11 May 2015
Spending less than £5 per pregnant woman on self-hypnosis for labour makes little difference to pain but reduces anxiety and fear about birth, study finds
A three-year NIHR (National Institute for Health Research) funded study into the effectiveness of self-hypnosis during childbirth has found that, while the therapy only made a minor difference to the number of women requesting pain relief during labour, it did have a significant impact on the women’s levels of postnatal anxiety and fear about childbirth.
Self-hypnosis came under the spotlight in 2013 when it was reported that the Duchess of Cambridge was allegedly considering the use of hypnobirthing to ease pain during childbirth. With the arrival of another Royal baby last week the study findings are certainly timely.
Published today in the British Journal of Obstetrics and Gynaecology, the trial, led by international childbirth expert Professor Soo Downe from the University of Central Lancashire (UCLan) and sponsored by East Lancashire Hospitals NHS Trust, involved 680 first-time mums from three hospitals in the North West. It was the largest randomised controlled trial on self-hypnosis for labour undertaken in the UK to date, and the second largest in the world.
"Adding prenatal self-hypnosis training to usual care in a UK setting does not seem to affect rates of epidural pain relief. However, the results do suggest that the therapy might reduce postnatal anxiety and fear about childbirth."
The findings show that of the women who were randomised to self-hypnosis during pregnancy, 27.9% requested an epidural in comparison to 30.3% of the women in the control group. When asked two weeks after birth, women in the self-hypnosis group had a greater reduction in anxiety and fear about childbirth than women in the usual care group. Interviews were also done with some of the women and birth companions in the hypnosis group.
The participants in the hypnosis group were invited to two 90 minute group self-hypnosis sessions at 32 and 35 weeks of pregnancy, as well as having a CD to listen to daily. They, and their birth companions, were sent questionnaires at two and six weeks after giving birth. Both the hypnosis and the usual care groups received the usual NHS care, including antenatal clinic attendances and screenings. On average, the two sessions and the CD cost £4.83 per woman.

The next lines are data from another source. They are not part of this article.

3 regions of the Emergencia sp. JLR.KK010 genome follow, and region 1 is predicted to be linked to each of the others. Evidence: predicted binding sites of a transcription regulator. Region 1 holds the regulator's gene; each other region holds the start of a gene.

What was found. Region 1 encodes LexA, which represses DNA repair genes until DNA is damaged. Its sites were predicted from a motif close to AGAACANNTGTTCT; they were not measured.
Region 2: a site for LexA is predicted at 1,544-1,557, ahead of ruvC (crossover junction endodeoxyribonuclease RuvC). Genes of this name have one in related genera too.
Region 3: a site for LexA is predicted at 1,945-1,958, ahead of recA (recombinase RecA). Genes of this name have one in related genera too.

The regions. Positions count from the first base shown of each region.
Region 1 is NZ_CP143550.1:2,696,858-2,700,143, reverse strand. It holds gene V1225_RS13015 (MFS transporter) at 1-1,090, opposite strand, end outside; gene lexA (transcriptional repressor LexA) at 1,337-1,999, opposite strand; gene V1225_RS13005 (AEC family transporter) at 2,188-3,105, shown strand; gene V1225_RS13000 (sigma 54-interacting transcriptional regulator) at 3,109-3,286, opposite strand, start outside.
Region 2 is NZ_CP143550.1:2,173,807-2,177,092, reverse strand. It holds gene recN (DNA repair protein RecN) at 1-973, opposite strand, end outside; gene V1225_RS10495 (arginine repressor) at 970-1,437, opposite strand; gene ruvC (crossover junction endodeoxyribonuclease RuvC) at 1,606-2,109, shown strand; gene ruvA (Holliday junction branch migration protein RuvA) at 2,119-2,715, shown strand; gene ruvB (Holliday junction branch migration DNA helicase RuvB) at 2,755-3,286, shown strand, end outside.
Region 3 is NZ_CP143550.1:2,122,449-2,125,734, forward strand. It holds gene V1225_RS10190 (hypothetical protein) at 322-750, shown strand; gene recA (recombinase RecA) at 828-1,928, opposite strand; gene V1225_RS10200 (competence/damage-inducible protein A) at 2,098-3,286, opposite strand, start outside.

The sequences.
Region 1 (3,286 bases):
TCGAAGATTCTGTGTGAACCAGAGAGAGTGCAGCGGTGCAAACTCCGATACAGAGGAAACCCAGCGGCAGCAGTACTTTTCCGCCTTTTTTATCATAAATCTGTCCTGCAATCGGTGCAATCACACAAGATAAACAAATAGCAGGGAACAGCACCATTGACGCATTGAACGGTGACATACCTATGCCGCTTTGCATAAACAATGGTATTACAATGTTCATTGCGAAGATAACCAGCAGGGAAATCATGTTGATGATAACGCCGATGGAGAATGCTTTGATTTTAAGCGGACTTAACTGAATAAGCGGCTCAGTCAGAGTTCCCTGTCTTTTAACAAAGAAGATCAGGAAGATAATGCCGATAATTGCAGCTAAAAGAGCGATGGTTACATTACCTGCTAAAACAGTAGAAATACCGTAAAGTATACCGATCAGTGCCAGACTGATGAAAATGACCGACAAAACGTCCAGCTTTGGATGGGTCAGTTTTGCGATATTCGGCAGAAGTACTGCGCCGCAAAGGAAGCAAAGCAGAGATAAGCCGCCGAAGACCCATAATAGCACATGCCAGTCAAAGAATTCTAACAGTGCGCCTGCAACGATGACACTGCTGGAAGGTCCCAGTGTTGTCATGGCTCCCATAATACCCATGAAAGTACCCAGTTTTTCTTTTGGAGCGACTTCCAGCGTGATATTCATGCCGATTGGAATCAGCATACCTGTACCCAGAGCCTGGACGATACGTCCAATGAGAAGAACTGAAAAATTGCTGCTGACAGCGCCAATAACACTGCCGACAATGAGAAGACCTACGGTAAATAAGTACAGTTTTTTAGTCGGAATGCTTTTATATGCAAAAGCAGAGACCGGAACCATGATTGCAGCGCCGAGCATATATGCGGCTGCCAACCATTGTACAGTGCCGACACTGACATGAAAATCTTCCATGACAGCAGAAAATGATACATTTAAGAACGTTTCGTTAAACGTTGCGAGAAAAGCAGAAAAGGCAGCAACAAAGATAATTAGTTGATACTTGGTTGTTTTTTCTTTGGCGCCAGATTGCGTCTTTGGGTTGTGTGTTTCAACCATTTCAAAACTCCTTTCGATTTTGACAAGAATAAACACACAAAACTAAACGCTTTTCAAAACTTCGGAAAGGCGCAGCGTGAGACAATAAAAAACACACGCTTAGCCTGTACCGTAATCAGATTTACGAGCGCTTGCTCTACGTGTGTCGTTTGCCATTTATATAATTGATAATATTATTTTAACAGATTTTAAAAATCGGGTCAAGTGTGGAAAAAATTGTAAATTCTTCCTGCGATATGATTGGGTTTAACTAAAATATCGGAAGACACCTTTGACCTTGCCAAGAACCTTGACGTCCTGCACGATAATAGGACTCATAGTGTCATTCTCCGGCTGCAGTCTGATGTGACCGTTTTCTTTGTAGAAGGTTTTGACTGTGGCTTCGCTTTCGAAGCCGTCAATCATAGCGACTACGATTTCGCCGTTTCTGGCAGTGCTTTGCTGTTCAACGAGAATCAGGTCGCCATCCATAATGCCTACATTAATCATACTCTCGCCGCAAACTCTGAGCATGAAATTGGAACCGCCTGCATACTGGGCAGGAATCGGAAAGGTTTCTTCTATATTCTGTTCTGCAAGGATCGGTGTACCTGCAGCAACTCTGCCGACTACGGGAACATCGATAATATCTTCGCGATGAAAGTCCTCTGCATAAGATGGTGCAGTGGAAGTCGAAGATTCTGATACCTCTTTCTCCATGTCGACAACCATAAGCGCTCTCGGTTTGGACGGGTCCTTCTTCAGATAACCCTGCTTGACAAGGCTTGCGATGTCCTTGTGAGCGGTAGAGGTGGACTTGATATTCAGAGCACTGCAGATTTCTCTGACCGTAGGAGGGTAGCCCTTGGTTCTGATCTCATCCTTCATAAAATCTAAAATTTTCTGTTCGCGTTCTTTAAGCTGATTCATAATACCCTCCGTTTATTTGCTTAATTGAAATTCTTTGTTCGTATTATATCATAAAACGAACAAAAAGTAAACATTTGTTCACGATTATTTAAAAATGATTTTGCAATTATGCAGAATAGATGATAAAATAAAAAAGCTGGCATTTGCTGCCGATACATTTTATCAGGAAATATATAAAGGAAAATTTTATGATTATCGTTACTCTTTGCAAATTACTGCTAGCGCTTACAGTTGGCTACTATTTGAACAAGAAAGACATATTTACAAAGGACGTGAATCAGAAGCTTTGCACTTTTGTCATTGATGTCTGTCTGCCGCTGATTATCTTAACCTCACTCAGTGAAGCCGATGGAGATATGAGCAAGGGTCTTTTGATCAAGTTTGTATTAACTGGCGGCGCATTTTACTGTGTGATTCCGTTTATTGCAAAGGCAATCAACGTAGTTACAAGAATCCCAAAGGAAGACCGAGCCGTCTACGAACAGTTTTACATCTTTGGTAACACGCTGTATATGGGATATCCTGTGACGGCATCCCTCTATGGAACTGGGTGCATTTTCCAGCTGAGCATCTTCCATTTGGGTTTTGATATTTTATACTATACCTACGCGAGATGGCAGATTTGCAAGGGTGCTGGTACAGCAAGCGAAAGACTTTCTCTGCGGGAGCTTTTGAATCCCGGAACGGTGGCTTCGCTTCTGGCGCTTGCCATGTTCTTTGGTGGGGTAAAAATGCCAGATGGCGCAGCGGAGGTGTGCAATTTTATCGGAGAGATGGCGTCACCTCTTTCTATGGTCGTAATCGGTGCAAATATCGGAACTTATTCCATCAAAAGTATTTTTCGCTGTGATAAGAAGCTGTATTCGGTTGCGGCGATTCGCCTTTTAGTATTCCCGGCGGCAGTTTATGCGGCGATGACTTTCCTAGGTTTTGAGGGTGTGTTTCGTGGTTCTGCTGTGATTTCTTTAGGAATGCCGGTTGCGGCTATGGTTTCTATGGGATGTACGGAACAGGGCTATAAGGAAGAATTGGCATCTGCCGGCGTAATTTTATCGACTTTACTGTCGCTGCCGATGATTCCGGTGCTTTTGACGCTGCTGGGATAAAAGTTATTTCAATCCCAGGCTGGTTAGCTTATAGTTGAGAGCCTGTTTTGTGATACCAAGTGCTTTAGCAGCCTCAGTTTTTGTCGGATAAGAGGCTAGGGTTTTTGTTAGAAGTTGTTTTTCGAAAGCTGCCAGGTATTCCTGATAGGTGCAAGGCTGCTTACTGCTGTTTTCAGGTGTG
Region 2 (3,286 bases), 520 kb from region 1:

Professor Downe commented: “Adding prenatal self-hypnosis training to usual care in a UK setting does not seem to affect rates of epidural pain relief. However, the results do suggest that the therapy might reduce postnatal anxiety and fear about childbirth, which would suggest there may be benefits for their next pregnancy. All those who agreed to be interviewed found the hypnosis helpful, both in labour and in other areas of their lives. The main issue they reported was that (even though overall there was little difference in use of pain medication) some women appeared to be so relaxed that maternity care staff did not realise they were in labour, and sent them home.”
"I would highly recommend this technique to women as I had big babies and with the help of the hypnobirthing was relaxed and in control. I used gas and air with one labour and nothing with my second.”
One of the participants, who has since gone onto have another baby and practised self-hypnosis during both pregnancies, commented: “Hypnotherapy is something that I had never considered before. I have an anxious personality and friends had suggested that it might be something that I could try, particularly during labour. The hypnobirthing script provided during the trial was easy to listen to and during the latter stage of my pregnancy I practiced it twice a day. I think that this was the key to it being successful during my labours. I would highly recommend this technique to women as I had big babies and with the help of the hypnobirthing was relaxed and in control. I used gas and air with one labour and nothing with my second.”
Maria Williamson, a Midwife at East Lancashire Hospitals NHS Trust who took part in the study, said: “Women and their families engaged so well with the sessions, you could see their confidence grow. Their ability to remain calm and relaxed enabled them to have a positive birth experience. For me as a midwife, to see a family begin is a privilege but to experience women and their birth companions leaving the sessions not terrified about giving birth, but actually feeling excited about meeting their babies, was truly amazing.”
Professor Downe added: “The results suggest that self-hypnosis poses no danger to participants, and that two group sessions in pregnancy along with a CD is very inexpensive. However, if self-hypnosis is offered to women, maternity care staff will need to be made aware of how relaxed some women can appear when they are using self-hypnosis, even if they are actually in strong labour.”
All of the women that took part were aged between early-20s and mid-30s. Most were White British and some were of South Asian origin. All had never given birth before and none were receiving treatment for high blood pressure or psychiatric illnesses.
The study, entitled Self-Hypnosis for Intrapartum Pain management (SHIP) in pregnant nulliparous women: a randomised controlled trial of clinical effectiveness, involved researchers from UCLan, University of Manchester, University of Nottingham, University of Liverpool, University of York, and Lancaster University alongside East Lancashire Hospitals NHS Trust, the Liverpool Women’s Hospital and Royal Preston Hospital.